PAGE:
Galerie Barbara Weiss presents in this exhibition three new films by Harun Farocki. As filmmaker and artist, he is known for his filmic research of socio-political themes as well as for his investigation into conditions of production and reception of film images.
For the project A New Product (2012), Farocki with his camera accompanied the corporate consultancy firm ‘Quickborner Team’ for over one year. He documents the often-passionate discussions of the Hamburgian staff that envision more flexible and individualized working conditions through the use of new spatial concepts. In this, he reveals with austere reservation the often-constricting yet humorous situations and only impinges on them through a change of scene or order; a commentary is purposefully left out. The result is a bizarre document about fundamental debates regarding our relationship to work in a capitalistic marketplace, in which everything has to continuously become better, quicker and more efficient.
In Parallel (2012) Farocki portrays trends and possibilities of the digital moving image from its beginning in the 1980s to date. Farocki asks, if digital imaging in comparison with film imaging will eventually become the more dominant image category. Can the digital image replace the film image? What consequences will these new reconstructions of reality have on our perception? As he has done before, he once again works here with a double projection as an enhanced montage technique, one that reinforces the comparison between the different medias. Parallel is the first work to be realized in a series of three.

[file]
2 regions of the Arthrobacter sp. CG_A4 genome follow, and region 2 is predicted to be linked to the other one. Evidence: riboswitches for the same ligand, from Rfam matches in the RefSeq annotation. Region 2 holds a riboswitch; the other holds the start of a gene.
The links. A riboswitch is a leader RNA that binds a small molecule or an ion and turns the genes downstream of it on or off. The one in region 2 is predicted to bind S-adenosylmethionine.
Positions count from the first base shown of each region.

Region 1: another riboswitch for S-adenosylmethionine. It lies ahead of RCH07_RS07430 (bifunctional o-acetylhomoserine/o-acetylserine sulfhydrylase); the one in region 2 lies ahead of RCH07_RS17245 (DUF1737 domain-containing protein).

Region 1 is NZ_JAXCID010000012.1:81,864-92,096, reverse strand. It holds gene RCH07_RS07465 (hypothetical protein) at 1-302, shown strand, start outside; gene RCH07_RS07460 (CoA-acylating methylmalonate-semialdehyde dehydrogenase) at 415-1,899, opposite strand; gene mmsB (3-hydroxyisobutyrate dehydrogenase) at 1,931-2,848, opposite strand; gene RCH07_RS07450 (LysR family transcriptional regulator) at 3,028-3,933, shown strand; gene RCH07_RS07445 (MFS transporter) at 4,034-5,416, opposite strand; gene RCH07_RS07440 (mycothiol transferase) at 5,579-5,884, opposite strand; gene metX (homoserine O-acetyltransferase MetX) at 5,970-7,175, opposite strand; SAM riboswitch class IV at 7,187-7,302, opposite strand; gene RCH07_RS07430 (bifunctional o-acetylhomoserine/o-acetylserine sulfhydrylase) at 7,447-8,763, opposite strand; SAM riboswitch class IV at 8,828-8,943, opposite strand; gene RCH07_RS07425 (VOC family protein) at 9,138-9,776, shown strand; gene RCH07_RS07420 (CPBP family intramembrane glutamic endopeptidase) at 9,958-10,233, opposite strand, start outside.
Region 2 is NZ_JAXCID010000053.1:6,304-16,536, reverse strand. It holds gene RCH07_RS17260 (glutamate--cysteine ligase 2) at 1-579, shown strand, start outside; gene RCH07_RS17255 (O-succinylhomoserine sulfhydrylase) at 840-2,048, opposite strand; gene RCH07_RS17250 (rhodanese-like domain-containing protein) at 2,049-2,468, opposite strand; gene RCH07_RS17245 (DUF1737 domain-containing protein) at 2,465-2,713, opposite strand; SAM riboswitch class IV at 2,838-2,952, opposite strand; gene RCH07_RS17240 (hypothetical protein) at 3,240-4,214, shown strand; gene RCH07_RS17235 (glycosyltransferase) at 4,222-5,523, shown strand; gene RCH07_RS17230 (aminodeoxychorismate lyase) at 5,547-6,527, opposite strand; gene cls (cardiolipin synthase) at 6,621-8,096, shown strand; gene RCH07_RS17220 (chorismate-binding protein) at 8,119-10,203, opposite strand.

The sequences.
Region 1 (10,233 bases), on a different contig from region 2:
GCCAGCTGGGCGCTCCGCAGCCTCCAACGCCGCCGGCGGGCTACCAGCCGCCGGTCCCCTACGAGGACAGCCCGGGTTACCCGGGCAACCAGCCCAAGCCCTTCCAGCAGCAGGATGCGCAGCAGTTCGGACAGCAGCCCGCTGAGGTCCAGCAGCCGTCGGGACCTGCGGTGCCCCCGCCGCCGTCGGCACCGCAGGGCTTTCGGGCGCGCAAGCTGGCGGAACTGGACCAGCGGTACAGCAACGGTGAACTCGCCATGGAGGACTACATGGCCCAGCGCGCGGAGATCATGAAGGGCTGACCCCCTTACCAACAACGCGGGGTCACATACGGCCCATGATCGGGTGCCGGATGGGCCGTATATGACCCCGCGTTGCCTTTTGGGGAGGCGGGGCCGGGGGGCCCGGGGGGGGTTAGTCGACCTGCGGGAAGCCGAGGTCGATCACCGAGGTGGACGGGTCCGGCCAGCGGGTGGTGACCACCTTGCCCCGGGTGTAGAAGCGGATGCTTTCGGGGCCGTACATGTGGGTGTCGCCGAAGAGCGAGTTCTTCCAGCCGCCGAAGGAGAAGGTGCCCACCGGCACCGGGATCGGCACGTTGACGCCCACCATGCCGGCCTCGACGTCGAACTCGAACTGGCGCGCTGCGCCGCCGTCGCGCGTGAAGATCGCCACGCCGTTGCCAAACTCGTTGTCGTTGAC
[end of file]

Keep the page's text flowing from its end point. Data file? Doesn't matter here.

re-pouring (2010) refers to the performance Cycle for Water Buckets (or Bottles) by Fluxus-artist Tomas Schmit. During the performance, Schmit knelt on the floor in a circle of empty milk bottles and poured water from one bottle into the next until all the water had spilled. Drawing on the famous performance of the 1960s, Farocki undertakes the commission for Seven Screens consisting of seven LED-Video-steles in front of the ‘Osram-building’ located in Munich. With the artistic strategy of re-enactment, he questions its currentness and offers his own reinterpretation. Farocki transfers the action into the technical world of today. He works with a whole team of experts of the Institute of Computer Science of the TU Munich. Being followed by seven cameras, a robot takes over the ritual movement of re-pouring and the shape of the milk bottles have been translated for the spatial arrangement of the steles. Experimenting with lightning and positioning led to three variations, one of which is shown here.
Berlin based filmmaker Harun Farocki has in almost 50 years produced over a 100 films and installations and is known today as one of the most renowned German essayist filmmakers. Since the mid 1990s he has been developing large-scale projects for exhibition spaces such as Tate Modern, Jeu de Paume, MoMA in NYC, Sprengel Museum, Museum Ludwig, Kunsthaus Bregenz and many others.